Today we’ll discuss the process of burr removal and why must we do it. First, we will briefly explain what is a burr and its purpose to begin with.
What is a burr? A burr, also known as a wire edge, is what we get when we put a metal knife (or other tools such as a chisel) through the sharpening process. The bevels meet each other at the knife’s primary edge; this is where you’ll see burr formation. Burr is essentially the worn-out metal, which we remove from both sides of the primary edge through the act of sharpening.
Proper burr formation tells us if the knife is being sharpened properly. Secondly, burr formation lets you gauge if you have the proper thinness of the blade.
Why is burr removal important? Burr removal is done at the end of the sharpening process while you’re finishing the knife. Proper burr removal plays a vital role in ensuring the proper function of the blade. If you leave out the burr removal process, the raised metal will create unwanted resistance while you cut. This will prevent imparting a smooth incision, impacting the texture of the food you’re handling.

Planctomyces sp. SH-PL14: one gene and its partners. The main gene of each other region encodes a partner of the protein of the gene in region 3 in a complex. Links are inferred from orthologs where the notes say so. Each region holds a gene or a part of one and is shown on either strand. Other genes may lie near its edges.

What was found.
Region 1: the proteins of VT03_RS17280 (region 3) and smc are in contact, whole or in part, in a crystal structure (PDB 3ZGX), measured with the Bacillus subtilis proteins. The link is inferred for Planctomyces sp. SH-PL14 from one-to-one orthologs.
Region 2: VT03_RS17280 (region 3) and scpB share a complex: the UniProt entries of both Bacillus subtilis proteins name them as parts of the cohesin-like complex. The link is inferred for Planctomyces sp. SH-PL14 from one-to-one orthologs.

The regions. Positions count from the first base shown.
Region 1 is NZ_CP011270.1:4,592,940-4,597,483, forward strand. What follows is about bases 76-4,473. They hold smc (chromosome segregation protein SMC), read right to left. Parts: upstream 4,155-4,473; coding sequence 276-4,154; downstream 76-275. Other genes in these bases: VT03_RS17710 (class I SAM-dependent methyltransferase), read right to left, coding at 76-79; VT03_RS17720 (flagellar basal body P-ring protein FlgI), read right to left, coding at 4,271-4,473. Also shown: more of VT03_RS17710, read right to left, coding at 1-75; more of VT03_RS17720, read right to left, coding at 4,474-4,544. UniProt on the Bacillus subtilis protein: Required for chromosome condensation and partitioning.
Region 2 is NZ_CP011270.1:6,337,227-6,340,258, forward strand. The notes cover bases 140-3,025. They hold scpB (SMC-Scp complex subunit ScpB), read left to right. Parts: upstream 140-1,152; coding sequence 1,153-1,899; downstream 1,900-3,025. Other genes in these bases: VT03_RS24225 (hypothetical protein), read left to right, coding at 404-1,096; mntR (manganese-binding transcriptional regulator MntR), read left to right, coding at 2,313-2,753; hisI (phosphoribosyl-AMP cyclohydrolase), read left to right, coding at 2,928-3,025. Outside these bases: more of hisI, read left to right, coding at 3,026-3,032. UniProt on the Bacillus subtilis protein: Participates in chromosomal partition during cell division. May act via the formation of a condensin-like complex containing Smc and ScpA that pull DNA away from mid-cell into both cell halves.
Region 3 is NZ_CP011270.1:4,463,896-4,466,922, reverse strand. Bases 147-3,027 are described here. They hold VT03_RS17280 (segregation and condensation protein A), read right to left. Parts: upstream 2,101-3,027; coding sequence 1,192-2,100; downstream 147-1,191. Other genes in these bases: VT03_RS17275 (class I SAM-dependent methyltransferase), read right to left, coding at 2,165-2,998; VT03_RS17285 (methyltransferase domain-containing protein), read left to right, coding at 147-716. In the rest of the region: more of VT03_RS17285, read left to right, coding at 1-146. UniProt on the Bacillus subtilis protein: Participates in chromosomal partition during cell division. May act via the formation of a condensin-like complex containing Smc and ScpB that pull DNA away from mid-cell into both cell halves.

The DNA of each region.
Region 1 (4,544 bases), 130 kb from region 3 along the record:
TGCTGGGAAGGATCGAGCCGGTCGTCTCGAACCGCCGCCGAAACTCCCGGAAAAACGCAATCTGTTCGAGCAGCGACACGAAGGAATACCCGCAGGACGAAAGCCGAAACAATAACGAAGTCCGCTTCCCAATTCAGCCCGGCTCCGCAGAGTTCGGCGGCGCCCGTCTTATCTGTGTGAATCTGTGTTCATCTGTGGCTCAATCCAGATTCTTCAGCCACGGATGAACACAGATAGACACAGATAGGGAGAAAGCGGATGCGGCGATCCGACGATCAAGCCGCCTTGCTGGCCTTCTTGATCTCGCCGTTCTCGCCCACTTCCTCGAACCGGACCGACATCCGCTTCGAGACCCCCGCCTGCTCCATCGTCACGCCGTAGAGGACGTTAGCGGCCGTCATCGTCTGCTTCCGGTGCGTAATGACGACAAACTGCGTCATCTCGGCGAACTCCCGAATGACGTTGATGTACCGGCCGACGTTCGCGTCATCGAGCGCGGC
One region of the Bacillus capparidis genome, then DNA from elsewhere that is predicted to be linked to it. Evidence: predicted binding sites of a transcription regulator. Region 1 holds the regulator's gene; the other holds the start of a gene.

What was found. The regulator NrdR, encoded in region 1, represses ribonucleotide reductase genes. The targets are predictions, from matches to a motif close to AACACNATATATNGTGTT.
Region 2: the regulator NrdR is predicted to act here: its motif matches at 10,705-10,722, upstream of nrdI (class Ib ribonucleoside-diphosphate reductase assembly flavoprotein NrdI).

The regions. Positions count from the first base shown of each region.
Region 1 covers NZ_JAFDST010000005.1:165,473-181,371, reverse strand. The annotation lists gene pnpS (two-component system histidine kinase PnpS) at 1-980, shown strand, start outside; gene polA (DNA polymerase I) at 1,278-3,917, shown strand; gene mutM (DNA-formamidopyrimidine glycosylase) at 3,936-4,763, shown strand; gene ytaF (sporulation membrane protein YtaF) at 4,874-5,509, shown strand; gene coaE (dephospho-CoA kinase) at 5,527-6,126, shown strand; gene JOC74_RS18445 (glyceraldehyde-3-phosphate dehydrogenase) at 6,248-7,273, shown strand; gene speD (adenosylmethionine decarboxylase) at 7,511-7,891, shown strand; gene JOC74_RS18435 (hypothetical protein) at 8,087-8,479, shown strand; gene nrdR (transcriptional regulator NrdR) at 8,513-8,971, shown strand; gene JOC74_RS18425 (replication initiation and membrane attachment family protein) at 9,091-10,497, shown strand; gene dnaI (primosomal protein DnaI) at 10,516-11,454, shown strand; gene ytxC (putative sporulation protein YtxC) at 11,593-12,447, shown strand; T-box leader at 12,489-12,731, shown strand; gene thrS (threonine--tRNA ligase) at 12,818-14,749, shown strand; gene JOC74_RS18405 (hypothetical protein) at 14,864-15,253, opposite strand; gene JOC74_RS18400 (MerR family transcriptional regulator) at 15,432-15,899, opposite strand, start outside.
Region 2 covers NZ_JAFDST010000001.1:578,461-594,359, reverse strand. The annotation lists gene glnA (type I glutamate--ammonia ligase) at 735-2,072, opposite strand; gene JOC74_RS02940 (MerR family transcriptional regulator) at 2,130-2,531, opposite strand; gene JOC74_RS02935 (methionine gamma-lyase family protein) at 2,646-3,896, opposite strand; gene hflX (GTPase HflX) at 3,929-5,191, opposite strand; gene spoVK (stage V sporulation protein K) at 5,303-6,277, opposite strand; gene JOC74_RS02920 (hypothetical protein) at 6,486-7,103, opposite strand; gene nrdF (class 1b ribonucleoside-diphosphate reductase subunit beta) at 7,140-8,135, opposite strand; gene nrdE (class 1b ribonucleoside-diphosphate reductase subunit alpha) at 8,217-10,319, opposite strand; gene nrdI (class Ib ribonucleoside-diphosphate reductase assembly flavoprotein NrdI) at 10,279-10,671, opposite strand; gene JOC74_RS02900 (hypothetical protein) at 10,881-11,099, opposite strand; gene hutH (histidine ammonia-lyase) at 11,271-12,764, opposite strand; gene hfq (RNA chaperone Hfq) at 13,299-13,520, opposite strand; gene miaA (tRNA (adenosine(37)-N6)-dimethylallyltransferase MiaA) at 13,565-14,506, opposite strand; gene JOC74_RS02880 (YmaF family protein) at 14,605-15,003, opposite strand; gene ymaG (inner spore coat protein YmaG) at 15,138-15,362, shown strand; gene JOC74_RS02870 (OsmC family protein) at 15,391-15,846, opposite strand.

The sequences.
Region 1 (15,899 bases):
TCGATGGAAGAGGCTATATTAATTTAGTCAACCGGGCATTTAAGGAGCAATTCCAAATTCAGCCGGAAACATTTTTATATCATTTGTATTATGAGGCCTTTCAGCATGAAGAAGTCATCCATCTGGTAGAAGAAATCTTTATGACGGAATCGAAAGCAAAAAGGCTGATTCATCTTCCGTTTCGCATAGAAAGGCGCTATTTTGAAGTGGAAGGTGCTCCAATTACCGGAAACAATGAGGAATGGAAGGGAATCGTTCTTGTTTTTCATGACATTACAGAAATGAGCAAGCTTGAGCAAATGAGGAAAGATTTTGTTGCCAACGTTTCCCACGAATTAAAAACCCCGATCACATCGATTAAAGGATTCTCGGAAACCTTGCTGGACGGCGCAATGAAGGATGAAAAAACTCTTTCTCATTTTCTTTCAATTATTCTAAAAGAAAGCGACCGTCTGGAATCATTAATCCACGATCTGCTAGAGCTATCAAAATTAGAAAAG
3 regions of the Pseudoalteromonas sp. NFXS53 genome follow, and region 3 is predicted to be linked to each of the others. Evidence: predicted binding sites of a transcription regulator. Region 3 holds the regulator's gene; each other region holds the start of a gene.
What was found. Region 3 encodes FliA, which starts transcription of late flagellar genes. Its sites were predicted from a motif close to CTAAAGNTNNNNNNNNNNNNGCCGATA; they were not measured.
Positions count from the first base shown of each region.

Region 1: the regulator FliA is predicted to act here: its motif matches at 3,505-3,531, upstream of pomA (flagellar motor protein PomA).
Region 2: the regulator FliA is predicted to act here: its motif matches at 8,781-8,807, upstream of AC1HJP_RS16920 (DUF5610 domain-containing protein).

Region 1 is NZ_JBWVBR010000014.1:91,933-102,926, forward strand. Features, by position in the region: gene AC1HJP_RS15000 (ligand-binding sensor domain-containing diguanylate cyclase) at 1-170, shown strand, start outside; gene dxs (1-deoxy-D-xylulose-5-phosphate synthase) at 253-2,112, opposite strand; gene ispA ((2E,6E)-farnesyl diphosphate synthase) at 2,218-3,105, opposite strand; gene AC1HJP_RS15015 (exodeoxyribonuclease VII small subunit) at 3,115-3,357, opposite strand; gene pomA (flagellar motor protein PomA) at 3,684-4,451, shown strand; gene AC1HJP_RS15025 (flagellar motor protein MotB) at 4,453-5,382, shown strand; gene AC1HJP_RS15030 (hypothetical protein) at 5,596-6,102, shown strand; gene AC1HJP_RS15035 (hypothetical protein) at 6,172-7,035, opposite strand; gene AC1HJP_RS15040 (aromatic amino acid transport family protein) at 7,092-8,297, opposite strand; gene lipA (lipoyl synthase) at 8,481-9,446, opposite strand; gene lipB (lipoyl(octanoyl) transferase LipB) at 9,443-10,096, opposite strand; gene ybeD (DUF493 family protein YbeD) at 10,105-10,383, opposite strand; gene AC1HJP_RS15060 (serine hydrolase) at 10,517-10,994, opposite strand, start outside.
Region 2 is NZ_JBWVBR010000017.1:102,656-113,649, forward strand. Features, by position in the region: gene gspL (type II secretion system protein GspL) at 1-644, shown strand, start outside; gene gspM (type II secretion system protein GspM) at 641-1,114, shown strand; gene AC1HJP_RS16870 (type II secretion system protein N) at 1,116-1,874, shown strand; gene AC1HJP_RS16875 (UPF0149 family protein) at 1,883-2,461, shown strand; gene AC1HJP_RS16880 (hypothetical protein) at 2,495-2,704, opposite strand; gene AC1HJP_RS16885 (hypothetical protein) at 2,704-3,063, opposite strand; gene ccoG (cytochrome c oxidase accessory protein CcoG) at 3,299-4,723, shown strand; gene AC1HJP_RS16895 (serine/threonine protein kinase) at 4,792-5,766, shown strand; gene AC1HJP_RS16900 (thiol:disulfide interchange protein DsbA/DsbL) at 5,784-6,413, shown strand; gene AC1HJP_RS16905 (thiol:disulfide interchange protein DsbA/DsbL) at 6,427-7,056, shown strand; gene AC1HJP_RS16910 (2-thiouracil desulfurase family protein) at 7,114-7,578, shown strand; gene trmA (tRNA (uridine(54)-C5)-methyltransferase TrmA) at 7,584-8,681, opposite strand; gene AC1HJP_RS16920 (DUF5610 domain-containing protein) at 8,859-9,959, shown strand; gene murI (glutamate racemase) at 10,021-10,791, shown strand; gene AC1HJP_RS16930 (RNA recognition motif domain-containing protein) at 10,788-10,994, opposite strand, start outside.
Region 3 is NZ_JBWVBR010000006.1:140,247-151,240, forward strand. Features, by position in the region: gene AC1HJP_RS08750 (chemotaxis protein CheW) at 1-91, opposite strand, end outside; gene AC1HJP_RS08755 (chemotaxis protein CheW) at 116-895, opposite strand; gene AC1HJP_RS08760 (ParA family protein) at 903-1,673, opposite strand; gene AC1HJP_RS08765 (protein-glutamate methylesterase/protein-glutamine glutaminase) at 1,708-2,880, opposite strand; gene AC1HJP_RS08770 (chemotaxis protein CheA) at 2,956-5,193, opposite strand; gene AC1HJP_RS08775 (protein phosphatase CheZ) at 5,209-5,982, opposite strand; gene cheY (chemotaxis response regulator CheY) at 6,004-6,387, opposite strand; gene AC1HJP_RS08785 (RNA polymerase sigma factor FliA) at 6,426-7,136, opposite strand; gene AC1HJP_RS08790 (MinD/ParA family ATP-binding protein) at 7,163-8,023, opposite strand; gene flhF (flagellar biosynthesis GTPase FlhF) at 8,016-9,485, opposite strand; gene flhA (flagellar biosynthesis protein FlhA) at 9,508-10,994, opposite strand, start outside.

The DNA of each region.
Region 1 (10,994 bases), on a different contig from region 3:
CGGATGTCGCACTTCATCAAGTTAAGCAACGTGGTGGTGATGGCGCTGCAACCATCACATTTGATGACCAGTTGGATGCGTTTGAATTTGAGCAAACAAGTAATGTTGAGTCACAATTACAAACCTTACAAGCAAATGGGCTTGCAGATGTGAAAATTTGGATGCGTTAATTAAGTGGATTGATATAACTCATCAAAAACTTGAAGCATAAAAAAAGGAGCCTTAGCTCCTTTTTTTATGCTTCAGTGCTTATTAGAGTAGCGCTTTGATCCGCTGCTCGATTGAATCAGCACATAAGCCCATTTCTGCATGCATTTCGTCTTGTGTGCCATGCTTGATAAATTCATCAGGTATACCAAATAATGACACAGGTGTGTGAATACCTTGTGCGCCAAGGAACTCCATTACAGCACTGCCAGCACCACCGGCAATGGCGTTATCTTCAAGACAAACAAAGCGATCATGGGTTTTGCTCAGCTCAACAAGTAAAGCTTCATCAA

Burr removal process: There are more than one ways to achieve burr removal but we’ll discuss the method most commonly used and easiest for knife burr removal.
Burr removal on water-stone:
Once you have sharpened the knife on one side, you’ll feel the burr. To remove it you need to flip the knife to the opposite side and use swiping motions as if you’re sharpening the knife.
The only difference this time is that the pressure you apply is a lot less than what you used while you were sharpening (or forming the burr).
If you keep a high pressure, you’ll end up creating another burr on the opposite side instead of removing it so make sure to significantly reduce the pressure for burr removal.
After a few swipes run your finger on the side of the blade to feel for the burr. If it feels smooth then you have successfully removed the burr.
Micro-burr removal: Microscopic metal can still remain after you have gone over the stone to remove the burr. There are a couple of methods to remove the remaining metal:
Leather strop: You need to swipe the knife on each side on a leather strop to be absolutely sure that there’s no burr left.
Old newspaper stack: If you don’t have a leather strop lying around, there’s a cheaper and equally effective way to achieve micro burr removal. Get yourself a stack of old newspapers, about a couple of inches high. This will create a comfortable cushion for the knife and ensure that the blade doesn’t get damaged. Swipe the knife (on each side) on the newspaper stack and it will achieve the same effect as the leather strop.